Ukraine's dictatorship is revelling in its new, self-appointed dictatorial powers. The million-plus participants in the latest round of protests received a text-message from the government reading Dear subscriber, you are registered as a participant in a mass disturbance.
The identification of protesters was almost certainly accomplished with a "Stingray," a fake cellphone tower pioneered by police in the USA, who routinely and secretly deploy them around cities and especially during protests. The Stingray tricks nearby phones into associating with it, giving police a census of who was where, with whom, and where they went. A federal judge found this to be legal, even without a warrant, because he believes you have no expectation of privacy when it comes to having your movements and associations tracked by the police in secret.
Which is to say that the thing that the Ukrainian police did to those protesters is something that US police forces do routinely to protesters, all the time. The only difference is that American cops don't brag about the fact that they are building dossiers on participants in peaceful, lawful protests by sending taunting and intimidating texts to protesters. Instead, they just build the databases in secret against the day that they're looking for a pretense to arrest someone.
The moral of the story is that when you build surveillance technology, you load a weapon that will be inherited by every government that is to come. Oakland PD's playful, murderous shenanigans -- aiming tear-gas cannisters at protesters' heads -- are on a continuum, and at the other end of it are governments like the Ukrainian state, where they've mobilized tanks against their citizens to crush a popular uprising, and further along, there's Syria, where they're operating modern death-camps.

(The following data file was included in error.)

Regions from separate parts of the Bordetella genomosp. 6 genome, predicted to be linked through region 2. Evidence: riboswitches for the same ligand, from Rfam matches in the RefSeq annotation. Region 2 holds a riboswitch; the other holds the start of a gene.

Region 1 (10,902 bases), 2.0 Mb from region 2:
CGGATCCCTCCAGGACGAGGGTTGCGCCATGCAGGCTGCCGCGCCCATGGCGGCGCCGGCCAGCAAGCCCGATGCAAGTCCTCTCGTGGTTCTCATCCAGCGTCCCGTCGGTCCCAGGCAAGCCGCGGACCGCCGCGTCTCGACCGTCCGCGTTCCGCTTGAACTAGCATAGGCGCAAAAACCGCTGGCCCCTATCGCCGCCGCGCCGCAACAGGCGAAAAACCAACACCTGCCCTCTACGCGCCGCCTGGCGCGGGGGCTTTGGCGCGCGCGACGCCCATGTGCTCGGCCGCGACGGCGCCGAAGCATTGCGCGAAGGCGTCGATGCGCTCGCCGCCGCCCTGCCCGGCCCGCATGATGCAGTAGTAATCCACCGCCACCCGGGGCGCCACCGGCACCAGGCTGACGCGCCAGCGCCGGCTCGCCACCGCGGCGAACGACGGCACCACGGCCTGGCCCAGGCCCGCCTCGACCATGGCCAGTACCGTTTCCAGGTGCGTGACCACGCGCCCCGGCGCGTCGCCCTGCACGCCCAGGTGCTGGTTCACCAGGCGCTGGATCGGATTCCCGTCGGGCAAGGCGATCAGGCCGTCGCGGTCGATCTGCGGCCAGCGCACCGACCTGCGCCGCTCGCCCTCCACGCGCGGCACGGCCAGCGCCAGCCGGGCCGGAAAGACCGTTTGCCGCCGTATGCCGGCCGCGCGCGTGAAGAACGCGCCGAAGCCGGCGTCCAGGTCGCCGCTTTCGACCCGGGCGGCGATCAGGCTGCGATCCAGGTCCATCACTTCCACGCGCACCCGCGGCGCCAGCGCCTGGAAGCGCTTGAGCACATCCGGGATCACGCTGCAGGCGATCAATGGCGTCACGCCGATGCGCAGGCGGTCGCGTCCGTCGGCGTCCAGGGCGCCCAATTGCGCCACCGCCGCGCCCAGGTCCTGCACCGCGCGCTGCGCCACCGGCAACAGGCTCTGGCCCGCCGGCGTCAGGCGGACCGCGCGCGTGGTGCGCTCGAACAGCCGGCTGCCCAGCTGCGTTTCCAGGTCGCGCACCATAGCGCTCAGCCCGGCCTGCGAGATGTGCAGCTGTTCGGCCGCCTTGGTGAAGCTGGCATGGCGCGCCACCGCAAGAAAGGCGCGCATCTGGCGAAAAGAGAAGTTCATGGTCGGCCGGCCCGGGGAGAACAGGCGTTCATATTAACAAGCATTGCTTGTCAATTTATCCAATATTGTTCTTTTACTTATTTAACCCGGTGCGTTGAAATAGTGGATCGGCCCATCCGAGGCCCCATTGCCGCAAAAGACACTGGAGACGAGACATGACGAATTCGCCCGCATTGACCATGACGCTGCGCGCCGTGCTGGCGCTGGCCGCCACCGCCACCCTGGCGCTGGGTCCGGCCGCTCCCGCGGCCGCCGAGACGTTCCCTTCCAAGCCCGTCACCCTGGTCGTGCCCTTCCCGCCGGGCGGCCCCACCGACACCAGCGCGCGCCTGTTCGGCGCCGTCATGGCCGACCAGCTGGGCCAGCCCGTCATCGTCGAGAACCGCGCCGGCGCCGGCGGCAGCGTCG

The cause of freedom in the 21st century is inextricably linked to resistance of technological surveillance. It's in the development of technology that obeys its owners (for example, being able to root your phone in a way that is undetectable to apps and carriers); in the right to report bugs that expose people to surveillance by governments and creeps without being prosecuted.
It's in establishing the principle that technology should do what it is told by its owners, and that it shouldn't be designed to lie to its owners. This is why it's a Big Fucking Deal that the W3C has paved the way for DRM in every browser, which means that it will become impossible to use most of the Web unless you are running closed systems that enjoy special legal status that makes it illegal to report bugs in them, ensuring that everything that touches the Web will have code with long-lived, secret bugs in it that creeps and crooks and governments can use to pwn the devices' owners.
There are people who will sneeringly tell you that this is about whether "information wants to be free." This has nothing to do with the nonexistent desires of "information." This is about people wanting to be free, and the fact that freedom in an information society requires that a "freedom layer" be designed into the technology that handles information on our behalf.
Maybe the Most Orwellian Text Message a Government's Ever Sent [Brian Merchant/Vice]
I write books. My latest is a YA science fiction novel called Homeland (it's the sequel to Little Brother). More books: Rapture of the Nerds (a novel, with Charlie Stross); With a Little Help (short stories); and The Great Big Beautiful Tomorrow (novella and nonfic). I speak all over the place and I tweet and tumble, too.